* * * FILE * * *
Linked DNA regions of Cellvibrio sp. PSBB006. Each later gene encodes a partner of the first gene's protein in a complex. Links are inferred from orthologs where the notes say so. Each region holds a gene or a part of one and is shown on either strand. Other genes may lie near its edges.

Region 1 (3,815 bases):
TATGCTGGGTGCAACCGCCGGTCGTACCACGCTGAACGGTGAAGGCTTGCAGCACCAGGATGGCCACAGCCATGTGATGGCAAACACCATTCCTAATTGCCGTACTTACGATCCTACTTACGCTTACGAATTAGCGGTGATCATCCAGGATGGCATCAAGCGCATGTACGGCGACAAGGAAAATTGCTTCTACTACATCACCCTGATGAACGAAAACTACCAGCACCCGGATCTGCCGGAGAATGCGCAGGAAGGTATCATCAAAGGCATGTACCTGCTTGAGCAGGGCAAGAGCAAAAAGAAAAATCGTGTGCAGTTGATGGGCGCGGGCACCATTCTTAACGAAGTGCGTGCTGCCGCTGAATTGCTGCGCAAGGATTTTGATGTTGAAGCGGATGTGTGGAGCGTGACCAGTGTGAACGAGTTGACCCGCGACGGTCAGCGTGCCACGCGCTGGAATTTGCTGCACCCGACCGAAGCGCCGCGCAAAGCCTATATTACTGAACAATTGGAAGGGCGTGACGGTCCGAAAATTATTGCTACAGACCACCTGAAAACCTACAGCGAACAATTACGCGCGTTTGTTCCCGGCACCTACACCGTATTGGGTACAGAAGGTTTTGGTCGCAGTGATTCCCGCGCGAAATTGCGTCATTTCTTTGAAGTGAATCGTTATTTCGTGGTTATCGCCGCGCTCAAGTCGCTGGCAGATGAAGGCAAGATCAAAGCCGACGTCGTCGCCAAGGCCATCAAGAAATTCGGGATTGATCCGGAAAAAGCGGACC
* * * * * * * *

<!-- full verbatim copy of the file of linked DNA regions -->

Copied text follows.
Linked DNA regions of Cellvibrio sp. PSBB006. Each later gene encodes a partner of the first gene's protein in a complex. Links are inferred from orthologs where the notes say so. Each region holds a gene or a part of one and is shown on either strand. Other genes may lie near its edges.

Region 1 (3,815 bases):
TATGCTGGGTGCAACCGCCGGTCGTACCACGCTGAACGGTGAAGGCTTGCAGCACCAGGATGGCCACAGCCATGTGATGGCAAACACCATTCCTAATTGCCGTACTTACGATCCTACTTACGCTTACGAATTAGCGGTGATCATCCAGGATGGCATCAAGCGCATGTACGGCGACAAGGAAAATTGCTTCTACTACATCACCCTGATGAACGAAAACTACCAGCACCCGGATCTGCCGGAGAATGCGCAGGAAGGTATCATCAAAGGCATGTACCTGCTTGAGCAGGGCAAGAGCAAAAAGAAAAATCGTGTGCAGTTGATGGGCGCGGGCACCATTCTTAACGAAGTGCGTGCTGCCGCTGAATTGCTGCGCAAGGATTTTGATGTTGAAGCGGATGTGTGGAGCGTGACCAGTGTGAACGAGTTGACCCGCGACGGTCAGCGTGCCACGCGCTGGAATTTGCTGCACCCGACCGAAGCGCCGCGCAAAGCCTATATTACTGAACAATTGGAAGGGCGTGACGGTCCGAAAATTATTGCTACAGACCACCTGAAAACCTACAGCGAACAATTACGCGCGTTTGTTCCCGGCACCTACACCGTATTGGGTACAGAAGGTTTTGGTCGCAGTGATTCCCGCGCGAAATTGCGTCATTTCTTTGAAGTGAATCGTTATTTCGTGGTTATCGCCGCGCTCAAGTCGCTGGCAGATGAAGGCAAGATCAAAGCCGACGTCGTCGCCAAGGCCATCAAGAAATTCGGGATTGATCCGGAAAAAGCGGACC